Two women had accused the managing agent of the town council run by the Workers' Party (WP) of "unfairly dismissing" them because they were pregnant.
Their complaints against FM Solutions and Services (FMSS), which manages the Aljunied-Hougang-Punggol East Town Council, were made separately to the Ministry of Manpower (MOM) in November last year and this May.
The disputes have been amicably settled, the ministry told The Straits Times this week, declining to disclose details of the cases for confidentiality reasons.
First to complain was a 26-year-old public relations staff member who said she lost her job last September when she was six months pregnant. She had worked for the company for about eight months.
The other was a 30-year-old community liaison officer who had her employment contract terminated in May, one month after she returned to work from her maternity leave. The single mother had worked at FMSS for more than 11/2 years.
Both graduate mothers had been pregnant with their first child. They had sought the ministry's help to get compensation from FMSS, MOM said. "Both cases were resolved through mediation and all parties reached an amicable settlement," it added.
The Straits Times understands that the 30-year-old received a "goodwill" payment last week while the 26-year-old got nothing.
When contacted, FMSS' senior public relations executive Kuldip Kaur said: "In no case was FMSS found guilty of or liable for any discrimination against its employees."
It is not the first time FMSS is in the spotlight. In May, the Government and WP traded blows in Parliament on how the WP had appointed the new company, set up by a WP supporter, to run town council services without calling for a tender.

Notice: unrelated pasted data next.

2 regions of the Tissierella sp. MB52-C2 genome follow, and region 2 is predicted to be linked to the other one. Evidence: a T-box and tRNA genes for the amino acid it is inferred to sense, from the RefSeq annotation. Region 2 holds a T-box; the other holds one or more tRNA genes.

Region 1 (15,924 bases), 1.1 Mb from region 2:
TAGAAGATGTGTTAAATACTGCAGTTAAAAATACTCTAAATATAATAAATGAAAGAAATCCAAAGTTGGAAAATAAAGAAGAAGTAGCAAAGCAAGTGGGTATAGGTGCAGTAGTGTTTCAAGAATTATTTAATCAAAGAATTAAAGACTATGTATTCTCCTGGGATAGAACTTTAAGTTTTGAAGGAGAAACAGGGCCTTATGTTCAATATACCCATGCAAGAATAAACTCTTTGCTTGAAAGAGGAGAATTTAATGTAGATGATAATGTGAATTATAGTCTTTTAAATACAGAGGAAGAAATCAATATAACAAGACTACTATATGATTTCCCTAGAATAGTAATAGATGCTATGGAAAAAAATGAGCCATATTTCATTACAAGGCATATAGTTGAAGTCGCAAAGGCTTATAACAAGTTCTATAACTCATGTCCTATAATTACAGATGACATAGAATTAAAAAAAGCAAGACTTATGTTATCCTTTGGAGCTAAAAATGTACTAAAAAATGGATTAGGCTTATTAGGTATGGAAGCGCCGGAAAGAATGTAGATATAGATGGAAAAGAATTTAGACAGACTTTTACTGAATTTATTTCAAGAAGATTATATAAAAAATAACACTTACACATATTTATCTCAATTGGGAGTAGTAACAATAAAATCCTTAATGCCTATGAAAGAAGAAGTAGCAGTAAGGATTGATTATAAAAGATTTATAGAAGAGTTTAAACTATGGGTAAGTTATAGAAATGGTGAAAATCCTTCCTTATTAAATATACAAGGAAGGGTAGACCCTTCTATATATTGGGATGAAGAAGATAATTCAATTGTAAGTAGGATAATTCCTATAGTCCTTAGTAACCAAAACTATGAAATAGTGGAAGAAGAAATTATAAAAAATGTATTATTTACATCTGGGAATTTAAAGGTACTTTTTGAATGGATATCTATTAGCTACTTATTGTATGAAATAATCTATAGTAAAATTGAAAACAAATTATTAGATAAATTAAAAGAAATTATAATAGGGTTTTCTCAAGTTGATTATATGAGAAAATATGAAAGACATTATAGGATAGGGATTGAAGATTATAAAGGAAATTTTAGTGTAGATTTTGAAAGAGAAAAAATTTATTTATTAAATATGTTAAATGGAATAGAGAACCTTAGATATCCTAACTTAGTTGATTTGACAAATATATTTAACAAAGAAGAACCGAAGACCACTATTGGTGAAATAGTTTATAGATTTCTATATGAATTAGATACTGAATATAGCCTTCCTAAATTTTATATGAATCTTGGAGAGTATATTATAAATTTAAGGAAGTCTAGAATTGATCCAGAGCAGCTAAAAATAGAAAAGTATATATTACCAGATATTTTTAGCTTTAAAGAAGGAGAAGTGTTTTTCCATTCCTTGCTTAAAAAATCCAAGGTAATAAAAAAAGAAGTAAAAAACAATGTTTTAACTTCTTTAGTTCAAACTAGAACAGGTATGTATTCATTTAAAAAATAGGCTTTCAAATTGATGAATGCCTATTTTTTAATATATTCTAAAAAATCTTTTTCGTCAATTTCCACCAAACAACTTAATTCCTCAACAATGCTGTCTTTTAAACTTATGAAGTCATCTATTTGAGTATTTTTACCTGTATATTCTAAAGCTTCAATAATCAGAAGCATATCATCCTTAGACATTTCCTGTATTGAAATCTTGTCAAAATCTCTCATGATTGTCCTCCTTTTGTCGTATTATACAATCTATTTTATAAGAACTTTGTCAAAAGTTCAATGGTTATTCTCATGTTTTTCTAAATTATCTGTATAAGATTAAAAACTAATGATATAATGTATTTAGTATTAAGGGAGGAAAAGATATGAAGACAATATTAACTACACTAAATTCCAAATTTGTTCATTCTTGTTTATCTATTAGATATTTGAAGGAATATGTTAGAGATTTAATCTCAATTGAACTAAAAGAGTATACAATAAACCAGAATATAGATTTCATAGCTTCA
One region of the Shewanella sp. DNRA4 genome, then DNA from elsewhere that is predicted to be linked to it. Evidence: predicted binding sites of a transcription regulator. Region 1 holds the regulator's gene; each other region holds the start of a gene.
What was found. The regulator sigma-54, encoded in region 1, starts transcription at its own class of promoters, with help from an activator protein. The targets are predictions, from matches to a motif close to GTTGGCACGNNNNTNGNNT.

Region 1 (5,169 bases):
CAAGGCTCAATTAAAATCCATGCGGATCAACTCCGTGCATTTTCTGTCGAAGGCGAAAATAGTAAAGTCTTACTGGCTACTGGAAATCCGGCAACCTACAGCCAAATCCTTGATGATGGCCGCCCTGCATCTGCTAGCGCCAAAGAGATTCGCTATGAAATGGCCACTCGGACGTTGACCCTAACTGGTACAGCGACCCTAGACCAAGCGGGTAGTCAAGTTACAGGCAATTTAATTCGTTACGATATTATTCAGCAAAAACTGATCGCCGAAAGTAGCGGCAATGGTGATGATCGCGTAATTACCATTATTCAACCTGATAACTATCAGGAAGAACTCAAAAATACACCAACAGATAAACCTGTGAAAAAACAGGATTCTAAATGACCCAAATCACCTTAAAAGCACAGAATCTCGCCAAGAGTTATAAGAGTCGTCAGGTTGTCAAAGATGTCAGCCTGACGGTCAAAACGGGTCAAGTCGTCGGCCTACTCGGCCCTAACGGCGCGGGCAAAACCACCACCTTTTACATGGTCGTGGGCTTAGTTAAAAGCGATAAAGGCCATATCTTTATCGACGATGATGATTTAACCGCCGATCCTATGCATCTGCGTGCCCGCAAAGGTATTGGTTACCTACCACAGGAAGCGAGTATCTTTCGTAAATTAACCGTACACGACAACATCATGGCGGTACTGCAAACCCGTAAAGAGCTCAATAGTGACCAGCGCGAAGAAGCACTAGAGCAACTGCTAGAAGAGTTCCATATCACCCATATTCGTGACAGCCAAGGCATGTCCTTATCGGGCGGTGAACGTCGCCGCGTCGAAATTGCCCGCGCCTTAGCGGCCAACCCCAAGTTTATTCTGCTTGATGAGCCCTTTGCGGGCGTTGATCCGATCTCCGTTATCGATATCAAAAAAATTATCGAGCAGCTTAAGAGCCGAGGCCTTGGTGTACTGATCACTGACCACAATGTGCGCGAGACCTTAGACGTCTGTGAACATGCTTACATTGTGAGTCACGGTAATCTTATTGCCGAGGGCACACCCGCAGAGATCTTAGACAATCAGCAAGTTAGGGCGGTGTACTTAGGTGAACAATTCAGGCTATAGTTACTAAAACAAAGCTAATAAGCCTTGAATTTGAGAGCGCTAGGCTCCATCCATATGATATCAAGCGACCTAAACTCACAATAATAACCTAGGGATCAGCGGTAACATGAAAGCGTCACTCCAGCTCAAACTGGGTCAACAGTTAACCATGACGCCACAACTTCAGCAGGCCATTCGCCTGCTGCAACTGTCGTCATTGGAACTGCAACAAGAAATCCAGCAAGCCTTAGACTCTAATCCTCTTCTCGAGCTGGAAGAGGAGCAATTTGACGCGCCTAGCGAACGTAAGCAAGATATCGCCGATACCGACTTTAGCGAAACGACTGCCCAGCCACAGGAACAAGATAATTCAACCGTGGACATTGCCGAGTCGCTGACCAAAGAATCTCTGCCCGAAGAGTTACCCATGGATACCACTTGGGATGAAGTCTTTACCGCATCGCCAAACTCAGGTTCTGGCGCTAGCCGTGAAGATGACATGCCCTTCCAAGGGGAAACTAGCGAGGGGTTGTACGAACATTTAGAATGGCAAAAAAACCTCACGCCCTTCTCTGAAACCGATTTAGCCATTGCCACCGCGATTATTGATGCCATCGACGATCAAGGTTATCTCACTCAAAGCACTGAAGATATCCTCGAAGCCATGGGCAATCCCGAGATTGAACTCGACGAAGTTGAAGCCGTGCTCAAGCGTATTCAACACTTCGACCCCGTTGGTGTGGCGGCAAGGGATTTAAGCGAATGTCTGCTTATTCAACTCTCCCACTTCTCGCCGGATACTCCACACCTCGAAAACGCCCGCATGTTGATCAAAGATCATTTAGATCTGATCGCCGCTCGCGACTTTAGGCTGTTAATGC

The two women yesterday asked not to be named because they said they have moved on. The 26-year-old, who has found a job, said: "I had expected them to show some compassion and understanding to pregnant women, but they disappointed me."
Said the 30-year-old: "Even though the company said it followed the law, there were other things it did that I felt discriminated against pregnant women, like cancelling medical certificates and outpatient claims related to pregnancy."
Under the law, an employer cannot dismiss a pregnant worker six months before her due date without justifiable cause.
Maternity-related disputes at the workplace appear to be rising, with 126 complaints made to the MOM last year. This is up from 110 in 2011. In the first half of this year, it received 53 complaints.
Most were about "employment termination of pregnant employees, while others were about maternity leave benefits". The bulk were "amicably resolved" through mediation, the ministry said, without giving numbers.